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- Go to article: “Mother: Here’s the Aspirin Tablet That ‘Fits’ Your Child’s Needs”—“Candy” Aspirin and Children, 1947–1960
- Go to article: The Historical Relationship of Nursing Program Accreditation and Public Policy in Canada
- Go to article: Private Matters: American Attitudes Toward Childbearing and Infant Nurture in the Urban North, 1800—1869
- Go to article: Networks of Identity: The Potential of Biographical Studies for Teaching Nursing Identity
This article reviews the historiographical elements of the professional identity of nursing, focusing on what historians have denoted as the “history of the present.” Professional identity interacts with elements of power, gender, politics, philosophy, and history, and its value is tied to the importance it assumes at any given time in any given society. The collective identity of the profession is elucidated by the construction of nursing history, linked to the history of women and gender relationships in professional care and educational, organizational, and class practice, and also by the biographies of individuals who have shaped this identity through their reputations and life stories. In this light, it is argued that biographies could help illuminate the elements of identity formation of interest to nursing scholars and further the development of the profession; they could also bring discussions of the past and present into the teaching – learning process for nursing students. The authority and significance of these identities will also be discussed.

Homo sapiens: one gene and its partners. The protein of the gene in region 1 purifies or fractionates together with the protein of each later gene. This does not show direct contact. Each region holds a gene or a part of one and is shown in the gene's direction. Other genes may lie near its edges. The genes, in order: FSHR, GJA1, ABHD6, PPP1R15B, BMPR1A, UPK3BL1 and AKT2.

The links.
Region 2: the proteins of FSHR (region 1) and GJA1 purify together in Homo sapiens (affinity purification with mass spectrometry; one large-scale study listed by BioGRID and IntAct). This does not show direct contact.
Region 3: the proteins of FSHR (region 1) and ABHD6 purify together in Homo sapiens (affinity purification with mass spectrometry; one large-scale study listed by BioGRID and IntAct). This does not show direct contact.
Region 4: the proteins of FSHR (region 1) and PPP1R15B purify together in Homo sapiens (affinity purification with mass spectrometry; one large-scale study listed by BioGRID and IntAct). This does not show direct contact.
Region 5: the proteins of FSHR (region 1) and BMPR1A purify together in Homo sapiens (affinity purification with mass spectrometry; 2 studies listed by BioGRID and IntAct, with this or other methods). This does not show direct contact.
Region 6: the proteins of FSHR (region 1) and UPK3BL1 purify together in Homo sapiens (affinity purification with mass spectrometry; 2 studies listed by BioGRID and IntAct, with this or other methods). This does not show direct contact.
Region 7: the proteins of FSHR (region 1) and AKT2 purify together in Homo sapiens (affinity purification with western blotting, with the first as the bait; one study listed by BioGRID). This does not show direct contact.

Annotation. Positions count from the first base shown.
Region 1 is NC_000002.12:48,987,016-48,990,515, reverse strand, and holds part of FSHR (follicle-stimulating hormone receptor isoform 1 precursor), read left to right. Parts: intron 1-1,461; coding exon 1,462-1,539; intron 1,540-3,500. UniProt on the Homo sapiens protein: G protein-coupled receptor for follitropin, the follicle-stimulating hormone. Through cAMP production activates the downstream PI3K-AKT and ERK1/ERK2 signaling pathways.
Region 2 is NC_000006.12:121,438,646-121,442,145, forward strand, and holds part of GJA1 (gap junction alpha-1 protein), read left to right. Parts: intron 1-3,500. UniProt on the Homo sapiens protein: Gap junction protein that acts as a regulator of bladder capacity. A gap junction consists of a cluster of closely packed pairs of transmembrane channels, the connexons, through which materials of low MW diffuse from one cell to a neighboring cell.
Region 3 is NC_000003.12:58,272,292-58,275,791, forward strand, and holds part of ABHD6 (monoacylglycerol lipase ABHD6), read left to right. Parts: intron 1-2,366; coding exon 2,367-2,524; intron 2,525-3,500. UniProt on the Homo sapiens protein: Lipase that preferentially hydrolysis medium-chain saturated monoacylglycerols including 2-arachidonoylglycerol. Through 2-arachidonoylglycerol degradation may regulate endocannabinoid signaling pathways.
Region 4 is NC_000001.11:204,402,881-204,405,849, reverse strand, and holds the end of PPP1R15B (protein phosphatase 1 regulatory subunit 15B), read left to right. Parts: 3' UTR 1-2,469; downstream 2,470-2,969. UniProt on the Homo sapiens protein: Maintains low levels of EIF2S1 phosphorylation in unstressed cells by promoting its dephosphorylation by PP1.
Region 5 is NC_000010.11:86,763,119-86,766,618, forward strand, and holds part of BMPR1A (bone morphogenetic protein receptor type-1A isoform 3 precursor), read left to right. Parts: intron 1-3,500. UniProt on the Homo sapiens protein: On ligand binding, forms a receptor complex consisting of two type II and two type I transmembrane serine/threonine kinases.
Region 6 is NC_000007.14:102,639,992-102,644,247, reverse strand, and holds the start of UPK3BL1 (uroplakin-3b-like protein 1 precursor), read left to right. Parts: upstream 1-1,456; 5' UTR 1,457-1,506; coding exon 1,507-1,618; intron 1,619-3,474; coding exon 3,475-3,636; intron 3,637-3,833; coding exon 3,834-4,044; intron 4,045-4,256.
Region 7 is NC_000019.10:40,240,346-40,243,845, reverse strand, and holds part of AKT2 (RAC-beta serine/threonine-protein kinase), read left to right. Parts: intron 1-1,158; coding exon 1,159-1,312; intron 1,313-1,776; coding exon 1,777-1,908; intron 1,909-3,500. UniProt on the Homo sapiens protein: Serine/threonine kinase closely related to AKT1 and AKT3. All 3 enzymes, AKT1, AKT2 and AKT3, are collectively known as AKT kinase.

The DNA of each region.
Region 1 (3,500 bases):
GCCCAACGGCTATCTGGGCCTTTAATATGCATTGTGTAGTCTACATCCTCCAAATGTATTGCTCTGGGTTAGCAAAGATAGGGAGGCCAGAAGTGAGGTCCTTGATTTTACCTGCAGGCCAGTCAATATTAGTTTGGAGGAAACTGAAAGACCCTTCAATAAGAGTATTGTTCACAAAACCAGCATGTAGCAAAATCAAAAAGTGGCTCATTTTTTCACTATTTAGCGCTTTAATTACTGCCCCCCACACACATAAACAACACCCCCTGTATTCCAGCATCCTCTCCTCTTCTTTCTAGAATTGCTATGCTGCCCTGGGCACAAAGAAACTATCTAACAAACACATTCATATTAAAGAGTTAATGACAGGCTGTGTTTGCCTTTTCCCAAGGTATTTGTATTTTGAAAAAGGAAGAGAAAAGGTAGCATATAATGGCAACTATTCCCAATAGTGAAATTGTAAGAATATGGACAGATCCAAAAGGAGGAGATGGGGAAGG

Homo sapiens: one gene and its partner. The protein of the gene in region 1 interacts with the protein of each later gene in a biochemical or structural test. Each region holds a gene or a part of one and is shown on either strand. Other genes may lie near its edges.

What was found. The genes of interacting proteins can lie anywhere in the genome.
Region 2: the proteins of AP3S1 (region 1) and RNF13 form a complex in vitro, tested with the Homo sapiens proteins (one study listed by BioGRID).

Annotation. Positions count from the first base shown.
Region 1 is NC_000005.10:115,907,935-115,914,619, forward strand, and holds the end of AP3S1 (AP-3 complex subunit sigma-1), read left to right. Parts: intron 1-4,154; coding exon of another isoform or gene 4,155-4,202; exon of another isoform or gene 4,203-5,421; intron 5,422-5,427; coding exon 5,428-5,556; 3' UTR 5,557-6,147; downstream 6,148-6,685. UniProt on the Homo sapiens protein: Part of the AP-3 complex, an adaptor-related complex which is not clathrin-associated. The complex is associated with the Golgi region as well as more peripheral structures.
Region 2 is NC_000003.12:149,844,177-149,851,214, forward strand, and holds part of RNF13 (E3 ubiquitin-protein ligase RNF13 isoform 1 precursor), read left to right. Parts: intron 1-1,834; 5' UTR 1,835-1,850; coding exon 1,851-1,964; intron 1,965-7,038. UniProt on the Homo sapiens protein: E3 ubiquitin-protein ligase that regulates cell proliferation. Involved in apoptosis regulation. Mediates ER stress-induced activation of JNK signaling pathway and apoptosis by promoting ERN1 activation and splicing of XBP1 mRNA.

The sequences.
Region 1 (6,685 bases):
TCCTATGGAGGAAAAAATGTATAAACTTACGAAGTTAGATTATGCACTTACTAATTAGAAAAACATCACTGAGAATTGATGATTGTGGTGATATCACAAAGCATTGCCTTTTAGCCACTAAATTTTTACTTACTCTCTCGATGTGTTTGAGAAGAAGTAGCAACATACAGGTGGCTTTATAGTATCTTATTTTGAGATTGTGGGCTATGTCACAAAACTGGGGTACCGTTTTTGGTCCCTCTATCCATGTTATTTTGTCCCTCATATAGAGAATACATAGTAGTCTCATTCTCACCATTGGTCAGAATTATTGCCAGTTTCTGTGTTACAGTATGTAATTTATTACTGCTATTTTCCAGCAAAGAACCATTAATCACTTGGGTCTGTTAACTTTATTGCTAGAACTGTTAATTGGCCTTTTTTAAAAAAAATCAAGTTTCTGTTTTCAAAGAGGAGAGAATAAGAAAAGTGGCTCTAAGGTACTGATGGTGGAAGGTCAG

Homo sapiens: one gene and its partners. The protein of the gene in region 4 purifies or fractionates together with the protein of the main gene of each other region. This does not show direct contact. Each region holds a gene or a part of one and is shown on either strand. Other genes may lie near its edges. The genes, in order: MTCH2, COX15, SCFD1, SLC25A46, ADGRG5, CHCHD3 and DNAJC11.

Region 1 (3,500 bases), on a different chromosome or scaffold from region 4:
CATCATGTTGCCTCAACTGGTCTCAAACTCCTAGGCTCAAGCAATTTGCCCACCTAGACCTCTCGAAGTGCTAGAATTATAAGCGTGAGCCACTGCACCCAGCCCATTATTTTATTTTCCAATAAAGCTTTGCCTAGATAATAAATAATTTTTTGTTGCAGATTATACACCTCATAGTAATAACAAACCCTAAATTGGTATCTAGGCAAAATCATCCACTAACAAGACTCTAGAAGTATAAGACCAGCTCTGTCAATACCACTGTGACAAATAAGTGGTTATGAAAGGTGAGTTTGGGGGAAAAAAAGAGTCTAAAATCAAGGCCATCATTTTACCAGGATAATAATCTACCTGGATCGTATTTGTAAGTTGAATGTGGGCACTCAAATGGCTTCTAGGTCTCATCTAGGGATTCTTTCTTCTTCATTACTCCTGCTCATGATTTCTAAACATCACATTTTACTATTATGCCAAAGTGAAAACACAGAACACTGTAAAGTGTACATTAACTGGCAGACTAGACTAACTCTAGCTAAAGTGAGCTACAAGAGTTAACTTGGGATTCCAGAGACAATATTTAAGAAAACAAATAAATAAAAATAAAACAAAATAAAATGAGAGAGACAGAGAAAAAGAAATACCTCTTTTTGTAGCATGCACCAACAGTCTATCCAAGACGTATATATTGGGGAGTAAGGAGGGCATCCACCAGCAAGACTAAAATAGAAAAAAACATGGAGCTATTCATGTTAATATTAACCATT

- Go to article: The History of Mental Symptoms: Descriptive Psychopathology Since the Nineteenth Century